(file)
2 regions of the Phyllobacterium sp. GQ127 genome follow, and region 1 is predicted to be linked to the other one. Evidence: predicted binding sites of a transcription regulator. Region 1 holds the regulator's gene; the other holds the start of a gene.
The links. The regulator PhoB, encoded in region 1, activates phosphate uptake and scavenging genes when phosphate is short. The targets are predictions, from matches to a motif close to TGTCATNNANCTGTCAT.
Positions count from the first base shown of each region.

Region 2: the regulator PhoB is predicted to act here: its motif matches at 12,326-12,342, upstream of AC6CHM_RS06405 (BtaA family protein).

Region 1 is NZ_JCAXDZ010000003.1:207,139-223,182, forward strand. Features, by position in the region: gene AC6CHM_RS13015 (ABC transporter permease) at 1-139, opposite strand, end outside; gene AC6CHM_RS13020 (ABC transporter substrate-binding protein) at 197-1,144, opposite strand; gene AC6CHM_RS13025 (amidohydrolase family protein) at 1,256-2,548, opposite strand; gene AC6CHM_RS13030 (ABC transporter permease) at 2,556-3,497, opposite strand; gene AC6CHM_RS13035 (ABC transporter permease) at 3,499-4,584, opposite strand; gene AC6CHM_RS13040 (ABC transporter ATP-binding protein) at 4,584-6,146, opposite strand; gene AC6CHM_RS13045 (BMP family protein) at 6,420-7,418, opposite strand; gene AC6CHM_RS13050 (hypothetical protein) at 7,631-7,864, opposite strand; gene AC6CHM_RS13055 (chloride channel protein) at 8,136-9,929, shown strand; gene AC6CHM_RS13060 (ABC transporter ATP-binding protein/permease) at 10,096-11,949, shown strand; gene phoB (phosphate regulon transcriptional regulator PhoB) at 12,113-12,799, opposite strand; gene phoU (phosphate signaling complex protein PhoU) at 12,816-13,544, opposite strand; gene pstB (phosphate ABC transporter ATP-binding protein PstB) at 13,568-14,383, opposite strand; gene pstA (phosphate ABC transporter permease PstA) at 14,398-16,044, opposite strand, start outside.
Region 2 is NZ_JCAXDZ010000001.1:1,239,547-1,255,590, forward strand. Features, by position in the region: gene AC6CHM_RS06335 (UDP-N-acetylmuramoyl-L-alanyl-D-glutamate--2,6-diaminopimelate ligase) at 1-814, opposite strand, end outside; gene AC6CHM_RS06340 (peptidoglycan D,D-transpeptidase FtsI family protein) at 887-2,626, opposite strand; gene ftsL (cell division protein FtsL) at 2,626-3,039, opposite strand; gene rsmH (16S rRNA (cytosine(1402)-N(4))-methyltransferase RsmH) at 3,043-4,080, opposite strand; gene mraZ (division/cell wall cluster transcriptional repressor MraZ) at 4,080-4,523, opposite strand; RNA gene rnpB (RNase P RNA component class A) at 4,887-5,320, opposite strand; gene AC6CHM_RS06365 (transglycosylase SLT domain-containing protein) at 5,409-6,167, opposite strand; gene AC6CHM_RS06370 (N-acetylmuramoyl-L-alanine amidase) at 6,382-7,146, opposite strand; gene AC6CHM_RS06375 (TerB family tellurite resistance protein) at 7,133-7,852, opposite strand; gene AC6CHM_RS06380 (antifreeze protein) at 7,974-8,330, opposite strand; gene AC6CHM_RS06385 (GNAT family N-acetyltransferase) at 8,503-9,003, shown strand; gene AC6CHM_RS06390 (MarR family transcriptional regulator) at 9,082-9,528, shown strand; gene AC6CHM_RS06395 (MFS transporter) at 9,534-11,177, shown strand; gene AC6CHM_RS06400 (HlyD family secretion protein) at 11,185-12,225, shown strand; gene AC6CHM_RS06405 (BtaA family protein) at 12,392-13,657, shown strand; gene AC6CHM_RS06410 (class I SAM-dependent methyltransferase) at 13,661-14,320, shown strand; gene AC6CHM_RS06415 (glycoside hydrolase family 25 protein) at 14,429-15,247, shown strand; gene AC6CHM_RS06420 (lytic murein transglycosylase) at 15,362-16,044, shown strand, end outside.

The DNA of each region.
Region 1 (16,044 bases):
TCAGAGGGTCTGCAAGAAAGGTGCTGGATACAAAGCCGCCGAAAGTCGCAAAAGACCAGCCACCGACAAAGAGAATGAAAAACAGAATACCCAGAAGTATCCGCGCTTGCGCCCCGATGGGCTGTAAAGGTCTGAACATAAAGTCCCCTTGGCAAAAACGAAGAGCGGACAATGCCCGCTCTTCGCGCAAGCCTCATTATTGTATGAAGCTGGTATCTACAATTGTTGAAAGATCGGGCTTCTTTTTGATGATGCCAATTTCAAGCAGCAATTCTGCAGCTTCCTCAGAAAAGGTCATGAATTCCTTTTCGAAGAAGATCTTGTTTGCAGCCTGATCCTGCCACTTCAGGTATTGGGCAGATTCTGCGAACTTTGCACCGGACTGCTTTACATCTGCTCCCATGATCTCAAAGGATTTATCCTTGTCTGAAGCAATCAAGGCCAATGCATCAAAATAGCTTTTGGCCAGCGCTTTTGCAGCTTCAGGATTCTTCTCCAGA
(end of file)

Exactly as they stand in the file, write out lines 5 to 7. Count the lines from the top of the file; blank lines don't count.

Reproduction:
Region 1 is NZ_JCAXDZ010000003.1:207,139-223,182, forward strand. Features, by position in the region: gene AC6CHM_RS13015 (ABC transporter permease) at 1-139, opposite strand, end outside; gene AC6CHM_RS13020 (ABC transporter substrate-binding protein) at 197-1,144, opposite strand; gene AC6CHM_RS13025 (amidohydrolase family protein) at 1,256-2,548, opposite strand; gene AC6CHM_RS13030 (ABC transporter permease) at 2,556-3,497, opposite strand; gene AC6CHM_RS13035 (ABC transporter permease) at 3,499-4,584, opposite strand; gene AC6CHM_RS13040 (ABC transporter ATP-binding protein) at 4,584-6,146, opposite strand; gene AC6CHM_RS13045 (BMP family protein) at 6,420-7,418, opposite strand; gene AC6CHM_RS13050 (hypothetical protein) at 7,631-7,864, opposite strand; gene AC6CHM_RS13055 (chloride channel protein) at 8,136-9,929, shown strand; gene AC6CHM_RS13060 (ABC transporter ATP-binding protein/permease) at 10,096-11,949, shown strand; gene phoB (phosphate regulon transcriptional regulator PhoB) at 12,113-12,799, opposite strand; gene phoU (phosphate signaling complex protein PhoU) at 12,816-13,544, opposite strand; gene pstB (phosphate ABC transporter ATP-binding protein PstB) at 13,568-14,383, opposite strand; gene pstA (phosphate ABC transporter permease PstA) at 14,398-16,044, opposite strand, start outside.
Region 2 is NZ_JCAXDZ010000001.1:1,239,547-1,255,590, forward strand. Features, by position in the region: gene AC6CHM_RS06335 (UDP-N-acetylmuramoyl-L-alanyl-D-glutamate--2,6-diaminopimelate ligase) at 1-814, opposite strand, end outside; gene AC6CHM_RS06340 (peptidoglycan D,D-transpeptidase FtsI family protein) at 887-2,626, opposite strand; gene ftsL (cell division protein FtsL) at 2,626-3,039, opposite strand; gene rsmH (16S rRNA (cytosine(1402)-N(4))-methyltransferase RsmH) at 3,043-4,080, opposite strand; gene mraZ (division/cell wall cluster transcriptional repressor MraZ) at 4,080-4,523, opposite strand; RNA gene rnpB (RNase P RNA component class A) at 4,887-5,320, opposite strand; gene AC6CHM_RS06365 (transglycosylase SLT domain-containing protein) at 5,409-6,167, opposite strand; gene AC6CHM_RS06370 (N-acetylmuramoyl-L-alanine amidase) at 6,382-7,146, opposite strand; gene AC6CHM_RS06375 (TerB family tellurite resistance protein) at 7,133-7,852, opposite strand; gene AC6CHM_RS06380 (antifreeze protein) at 7,974-8,330, opposite strand; gene AC6CHM_RS06385 (GNAT family N-acetyltransferase) at 8,503-9,003, shown strand; gene AC6CHM_RS06390 (MarR family transcriptional regulator) at 9,082-9,528, shown strand; gene AC6CHM_RS06395 (MFS transporter) at 9,534-11,177, shown strand; gene AC6CHM_RS06400 (HlyD family secretion protein) at 11,185-12,225, shown strand; gene AC6CHM_RS06405 (BtaA family protein) at 12,392-13,657, shown strand; gene AC6CHM_RS06410 (class I SAM-dependent methyltransferase) at 13,661-14,320, shown strand; gene AC6CHM_RS06415 (glycoside hydrolase family 25 protein) at 14,429-15,247, shown strand; gene AC6CHM_RS06420 (lytic murein transglycosylase) at 15,362-16,044, shown strand, end outside.

The DNA of each region.